Poor Kirk.  I had Kenny and Wayne and Steve and George to look up to as older brothers and role models.  He had me. 

This episode took place shortly after the time I talked him into making mudpies on top of my Dad’s newly shampooed carpets.  I talked to this second grader about how we could take this Polaris sub deep into the Delaware River, exploring its bottom through the portholes.  There’d be all the fish, and maybe even treasure on the bottom.  Who knew? No one had ever been down there to explore.  Certainly no kids our age.  You can say I was a stupid kid, believing that for seven bucks they would actually ship me a working submarine . . . .  But I wish you wouldn’t.   

The fact is, that’s exactly what I believed.  I not only believed it, I convinced my little brother Kirk.  We as kids had a sweet naiveté, a charming innocence that kids just don’t possess today.  Kids today are more cynical.  They’re jaded.  We believed with wide-eyed wonder . . . .  Crazy for electric football . . . .   Astonished at pong . . . .  We stood around the TV set in 1980 and marveled at cable and HBO and the fact that you could hear all the profanity on TV, “just like at the movies.” 

The illustration of this submarine sure made it look like it would submerge just fine.  But Kirk didn’t have enough money either.  Seven dollars in 1969 to a nine-year-old might as well have been a hundred.   

That’s where my older brother Wayne came in.  I don’t recall details, but it was Wayne who gave us the money for the submarine.  He was about 21 or 22 and recently out of the service.   

We mailed the money and waited with eager anticipation for the underwater marvel to arrive.  Each day seemed like a week.  Then finally, one Saturday afternoon a long, nearly flat brown cardboard box was delivered to our house.  On the front, in large black letters, it said, HERE IS YOUR POLARIS NUCLEAR SUBMARINE!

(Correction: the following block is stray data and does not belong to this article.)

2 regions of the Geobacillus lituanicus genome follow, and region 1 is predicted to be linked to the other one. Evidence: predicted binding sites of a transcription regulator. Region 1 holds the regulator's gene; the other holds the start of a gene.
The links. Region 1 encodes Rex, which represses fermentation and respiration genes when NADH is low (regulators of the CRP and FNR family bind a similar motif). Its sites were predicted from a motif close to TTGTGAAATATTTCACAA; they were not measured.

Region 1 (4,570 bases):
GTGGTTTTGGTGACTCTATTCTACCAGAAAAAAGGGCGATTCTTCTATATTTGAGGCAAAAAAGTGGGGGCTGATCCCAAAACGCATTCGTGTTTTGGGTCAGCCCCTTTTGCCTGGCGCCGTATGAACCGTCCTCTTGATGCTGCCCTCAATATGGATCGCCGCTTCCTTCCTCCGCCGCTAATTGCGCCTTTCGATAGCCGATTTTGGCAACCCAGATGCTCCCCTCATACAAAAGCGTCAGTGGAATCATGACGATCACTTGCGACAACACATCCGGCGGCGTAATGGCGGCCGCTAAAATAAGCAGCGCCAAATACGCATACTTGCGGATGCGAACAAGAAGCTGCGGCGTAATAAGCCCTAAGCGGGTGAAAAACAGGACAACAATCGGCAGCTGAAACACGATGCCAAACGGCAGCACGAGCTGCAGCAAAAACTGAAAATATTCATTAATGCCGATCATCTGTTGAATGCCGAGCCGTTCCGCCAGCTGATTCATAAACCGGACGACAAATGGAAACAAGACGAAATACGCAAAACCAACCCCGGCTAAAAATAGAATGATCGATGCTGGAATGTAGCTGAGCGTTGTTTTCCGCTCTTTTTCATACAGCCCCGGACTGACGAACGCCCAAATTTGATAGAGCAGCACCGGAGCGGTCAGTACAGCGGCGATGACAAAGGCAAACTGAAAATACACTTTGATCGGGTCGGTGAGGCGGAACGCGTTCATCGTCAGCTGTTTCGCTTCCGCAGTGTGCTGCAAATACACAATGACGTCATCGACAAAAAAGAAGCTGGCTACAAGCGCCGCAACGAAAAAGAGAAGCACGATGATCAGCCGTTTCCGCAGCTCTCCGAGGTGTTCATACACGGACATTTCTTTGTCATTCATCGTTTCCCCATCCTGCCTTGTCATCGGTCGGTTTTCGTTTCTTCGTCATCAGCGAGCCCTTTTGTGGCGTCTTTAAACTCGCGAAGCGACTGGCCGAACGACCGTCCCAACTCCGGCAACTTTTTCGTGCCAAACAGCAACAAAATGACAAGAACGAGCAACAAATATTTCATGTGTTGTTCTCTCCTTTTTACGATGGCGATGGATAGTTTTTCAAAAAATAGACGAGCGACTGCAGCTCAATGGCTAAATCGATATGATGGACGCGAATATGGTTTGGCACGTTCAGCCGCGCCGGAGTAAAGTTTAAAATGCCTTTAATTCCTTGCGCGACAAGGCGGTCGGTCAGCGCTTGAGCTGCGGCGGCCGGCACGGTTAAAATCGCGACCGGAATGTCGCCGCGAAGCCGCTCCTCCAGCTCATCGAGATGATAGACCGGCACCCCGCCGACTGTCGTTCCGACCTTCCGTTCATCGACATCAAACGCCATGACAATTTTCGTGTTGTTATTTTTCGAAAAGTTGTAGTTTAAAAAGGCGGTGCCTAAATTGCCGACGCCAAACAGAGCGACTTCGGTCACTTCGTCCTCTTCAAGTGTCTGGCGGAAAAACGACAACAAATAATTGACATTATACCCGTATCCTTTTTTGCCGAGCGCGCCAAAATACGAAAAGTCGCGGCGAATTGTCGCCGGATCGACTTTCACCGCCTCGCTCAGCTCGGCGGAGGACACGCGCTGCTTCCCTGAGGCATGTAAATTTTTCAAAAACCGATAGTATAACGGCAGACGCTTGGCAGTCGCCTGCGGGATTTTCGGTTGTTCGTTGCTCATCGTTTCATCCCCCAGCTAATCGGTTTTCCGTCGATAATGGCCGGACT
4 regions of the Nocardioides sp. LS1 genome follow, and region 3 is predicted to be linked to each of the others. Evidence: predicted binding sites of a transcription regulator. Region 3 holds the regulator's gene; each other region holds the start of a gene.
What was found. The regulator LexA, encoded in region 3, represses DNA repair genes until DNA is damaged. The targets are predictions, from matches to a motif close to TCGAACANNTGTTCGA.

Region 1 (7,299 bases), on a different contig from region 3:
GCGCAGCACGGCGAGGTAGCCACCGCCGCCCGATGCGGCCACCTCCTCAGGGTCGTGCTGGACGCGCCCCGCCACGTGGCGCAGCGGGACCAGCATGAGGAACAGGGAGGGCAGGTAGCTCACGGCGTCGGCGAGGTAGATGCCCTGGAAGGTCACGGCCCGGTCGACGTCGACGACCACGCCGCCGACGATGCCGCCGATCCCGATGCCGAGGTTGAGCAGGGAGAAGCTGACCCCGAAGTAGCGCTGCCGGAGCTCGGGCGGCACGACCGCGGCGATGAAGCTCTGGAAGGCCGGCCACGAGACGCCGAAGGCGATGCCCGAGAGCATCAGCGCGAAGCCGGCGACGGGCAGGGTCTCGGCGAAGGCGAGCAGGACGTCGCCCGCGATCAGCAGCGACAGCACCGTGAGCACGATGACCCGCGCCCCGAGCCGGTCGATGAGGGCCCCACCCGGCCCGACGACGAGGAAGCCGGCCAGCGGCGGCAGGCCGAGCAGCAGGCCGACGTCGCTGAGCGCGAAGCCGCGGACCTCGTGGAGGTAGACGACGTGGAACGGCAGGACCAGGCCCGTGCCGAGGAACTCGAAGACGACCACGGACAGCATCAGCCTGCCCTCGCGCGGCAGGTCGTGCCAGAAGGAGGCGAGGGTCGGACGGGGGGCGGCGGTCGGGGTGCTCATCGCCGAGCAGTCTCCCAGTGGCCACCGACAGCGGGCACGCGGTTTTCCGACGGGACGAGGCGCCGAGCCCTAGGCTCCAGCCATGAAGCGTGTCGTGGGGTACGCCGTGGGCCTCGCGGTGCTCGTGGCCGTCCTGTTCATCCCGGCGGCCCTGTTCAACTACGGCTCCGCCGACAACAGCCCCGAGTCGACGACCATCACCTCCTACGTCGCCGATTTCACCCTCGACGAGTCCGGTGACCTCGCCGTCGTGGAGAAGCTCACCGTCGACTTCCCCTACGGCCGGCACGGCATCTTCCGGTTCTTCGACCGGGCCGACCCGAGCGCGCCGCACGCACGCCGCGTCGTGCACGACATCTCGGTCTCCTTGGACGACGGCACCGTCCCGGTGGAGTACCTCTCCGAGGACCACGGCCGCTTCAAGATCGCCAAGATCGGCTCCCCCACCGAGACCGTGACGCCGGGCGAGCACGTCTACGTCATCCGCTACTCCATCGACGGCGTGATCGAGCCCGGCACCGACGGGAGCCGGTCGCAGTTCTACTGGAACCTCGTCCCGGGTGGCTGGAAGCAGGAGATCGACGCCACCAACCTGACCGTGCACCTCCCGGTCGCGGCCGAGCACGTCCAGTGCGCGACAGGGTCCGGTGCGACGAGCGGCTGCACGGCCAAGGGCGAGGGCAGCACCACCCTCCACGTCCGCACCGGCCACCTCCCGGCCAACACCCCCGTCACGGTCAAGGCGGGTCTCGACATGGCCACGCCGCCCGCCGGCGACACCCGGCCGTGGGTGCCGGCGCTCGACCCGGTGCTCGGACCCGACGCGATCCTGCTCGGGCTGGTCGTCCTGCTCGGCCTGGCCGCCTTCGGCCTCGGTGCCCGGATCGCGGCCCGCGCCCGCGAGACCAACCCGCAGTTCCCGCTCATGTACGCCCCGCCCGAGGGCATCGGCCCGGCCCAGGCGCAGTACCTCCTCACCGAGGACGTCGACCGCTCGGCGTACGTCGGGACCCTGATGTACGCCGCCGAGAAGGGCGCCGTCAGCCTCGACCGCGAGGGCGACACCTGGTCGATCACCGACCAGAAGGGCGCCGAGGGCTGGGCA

Kirk and I looked at this strange package, mystified . . . .  How could our submarine be in there?  I was expecting at least a very large wooden crate.  Maybe even some kind of crane to lower it into the back yard (we had talked of how we would attach it to the roof of Dad’s car to get the monster down to the river . . . the sub, not Dad . . . .). 

A nameless dread rising within me, I began to pull open the big box.  Inside, to my shocked dismay, were several pieces of flat, blue colored cardboard.  We took them out and spread them across the floor.  There were little metal clamps in a bag to fasten the cardboard pieces together.  Once put together, the thing had room for two kids, all right.  They could fit in the large cut-out hole in the bottom.  The “electrically lit control panel” consisted of a single small bare bulb, the size of a blueberry.  The plastic toy periscope and torpedoes completed the set.  I didn’t see how we were going to explore underwater in this thing.   

Cardboard . . . .  It was made of cardboard!  HA HA HA HA HA HAAAAA!   

The story of my young life.  Once again, my most cherished dreams, my fondest, deepest hopes torn to shreds like used tissue paper.  Kirk wanted to mail it back, but hey, it was a gift.  It wasn’t Wayne’s fault our expectations were too high.   

In the end, we did finally play in that cardboard submarine, a two-man crew, and pretended to dive, hunt for treasure, and battle enemy navies.  We used our imaginations and explored depths of wonder no real submarine could ever hope to reach.   

Not bad for seven bucks.



Copyright 2004 by Kevin Kopko


























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This page was last edited on 03/3/2007